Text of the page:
You might’ve noticed that I’ve been quite active on LinkedIn. I’ve been posting a lot on Twitter, too.
But what’s the point of creating so much content? Isn’t it a waste of time when your content doesn’t take off on Social Media?
Sometimes, yes. But I don’t create content with the purpose of getting likes and shares anymore. This is the main reason why I create and share a lot:
After months of writing, I now own a content library. This library includes everything I’ve written during the past few months. Think of Tweets, LinkedIn posts, blogs, pages, and swipefiles
Every piece of content I publish is a mix of my own takeaways and knowledge shared by others — like knowledge shared in books, podcasts and lectures.
I can reread my own content to remind myself of the things I’ve learned during my career. And I can reshare my own takeaways to help others as well.
Keep in mind that everything you create, publish and share online can be valuable. Your content isn’t only valuable to others. It’s valuable to yourself too.
- If you write, you’re putting your thoughts, ideas and takeaways on paper.
- If you save everything you write, you can access your own content at any time. Your saved content comes in very handy when you’re out of ideas, inspiration and knowledge.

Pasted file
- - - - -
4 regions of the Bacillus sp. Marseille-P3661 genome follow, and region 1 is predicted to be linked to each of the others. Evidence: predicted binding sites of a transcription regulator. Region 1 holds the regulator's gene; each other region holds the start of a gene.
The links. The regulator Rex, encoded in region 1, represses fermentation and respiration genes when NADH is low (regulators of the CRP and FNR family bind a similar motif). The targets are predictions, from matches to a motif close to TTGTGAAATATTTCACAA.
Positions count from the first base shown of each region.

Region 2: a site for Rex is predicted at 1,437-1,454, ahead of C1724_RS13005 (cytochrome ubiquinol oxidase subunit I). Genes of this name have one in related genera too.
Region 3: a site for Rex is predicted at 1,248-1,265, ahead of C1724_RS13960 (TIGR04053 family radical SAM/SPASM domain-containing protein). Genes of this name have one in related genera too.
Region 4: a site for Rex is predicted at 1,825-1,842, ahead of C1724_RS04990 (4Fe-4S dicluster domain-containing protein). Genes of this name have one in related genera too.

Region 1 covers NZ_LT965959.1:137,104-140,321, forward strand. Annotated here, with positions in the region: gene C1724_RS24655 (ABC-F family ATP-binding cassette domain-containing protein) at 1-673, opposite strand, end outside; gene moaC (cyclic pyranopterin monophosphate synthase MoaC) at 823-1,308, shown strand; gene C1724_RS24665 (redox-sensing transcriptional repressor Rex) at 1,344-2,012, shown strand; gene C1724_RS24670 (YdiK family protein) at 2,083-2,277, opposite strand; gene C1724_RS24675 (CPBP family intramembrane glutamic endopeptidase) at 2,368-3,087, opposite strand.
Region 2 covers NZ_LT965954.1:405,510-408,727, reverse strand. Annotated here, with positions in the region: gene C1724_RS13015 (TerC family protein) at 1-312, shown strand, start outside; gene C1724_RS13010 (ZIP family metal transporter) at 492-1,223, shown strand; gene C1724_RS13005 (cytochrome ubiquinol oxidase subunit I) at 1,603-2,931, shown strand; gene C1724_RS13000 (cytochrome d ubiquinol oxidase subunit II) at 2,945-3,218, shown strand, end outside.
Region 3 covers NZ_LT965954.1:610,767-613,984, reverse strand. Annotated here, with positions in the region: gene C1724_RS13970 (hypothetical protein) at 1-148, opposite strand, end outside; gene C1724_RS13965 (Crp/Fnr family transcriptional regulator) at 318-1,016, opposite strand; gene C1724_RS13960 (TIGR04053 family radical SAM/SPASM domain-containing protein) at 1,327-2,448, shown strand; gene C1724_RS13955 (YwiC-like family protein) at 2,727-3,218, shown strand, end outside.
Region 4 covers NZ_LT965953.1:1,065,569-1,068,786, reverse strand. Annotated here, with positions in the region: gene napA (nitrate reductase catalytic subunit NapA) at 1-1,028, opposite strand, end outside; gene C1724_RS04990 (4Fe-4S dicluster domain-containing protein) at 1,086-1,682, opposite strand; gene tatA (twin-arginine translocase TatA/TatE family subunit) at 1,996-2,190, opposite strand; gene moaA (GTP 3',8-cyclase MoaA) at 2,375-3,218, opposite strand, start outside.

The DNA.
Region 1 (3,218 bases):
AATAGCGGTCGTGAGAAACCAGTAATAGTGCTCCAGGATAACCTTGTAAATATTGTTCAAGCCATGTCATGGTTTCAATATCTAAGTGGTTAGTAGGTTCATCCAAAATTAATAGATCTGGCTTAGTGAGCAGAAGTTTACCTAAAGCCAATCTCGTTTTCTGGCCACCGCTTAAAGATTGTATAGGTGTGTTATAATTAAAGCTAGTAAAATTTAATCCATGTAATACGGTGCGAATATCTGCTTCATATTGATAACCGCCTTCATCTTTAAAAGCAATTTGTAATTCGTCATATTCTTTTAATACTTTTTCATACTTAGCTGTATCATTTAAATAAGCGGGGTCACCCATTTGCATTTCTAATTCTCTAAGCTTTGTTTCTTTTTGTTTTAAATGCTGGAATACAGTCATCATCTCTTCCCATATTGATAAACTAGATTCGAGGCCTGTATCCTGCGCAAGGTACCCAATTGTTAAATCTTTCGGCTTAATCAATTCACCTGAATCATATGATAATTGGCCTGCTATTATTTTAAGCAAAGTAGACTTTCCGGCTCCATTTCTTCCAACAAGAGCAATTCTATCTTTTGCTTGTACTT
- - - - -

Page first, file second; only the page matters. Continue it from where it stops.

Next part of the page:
- If you share your content with your connections, there is a chance that the content you’ve created can help them
- And if your connections do find your content valuable, they might share your content with their connections, too.
But be aware: A succesful piece of content isn’t necessarily something that is liked and shared a lot. If you believe that every piece of content you create might help you — just you — in the future, I’d already consider that a big win. If your content can help others too, that’s great. And if your content suddenly takes off online, that’s nice too.
It’s great if your content can help others. But create for yourself first.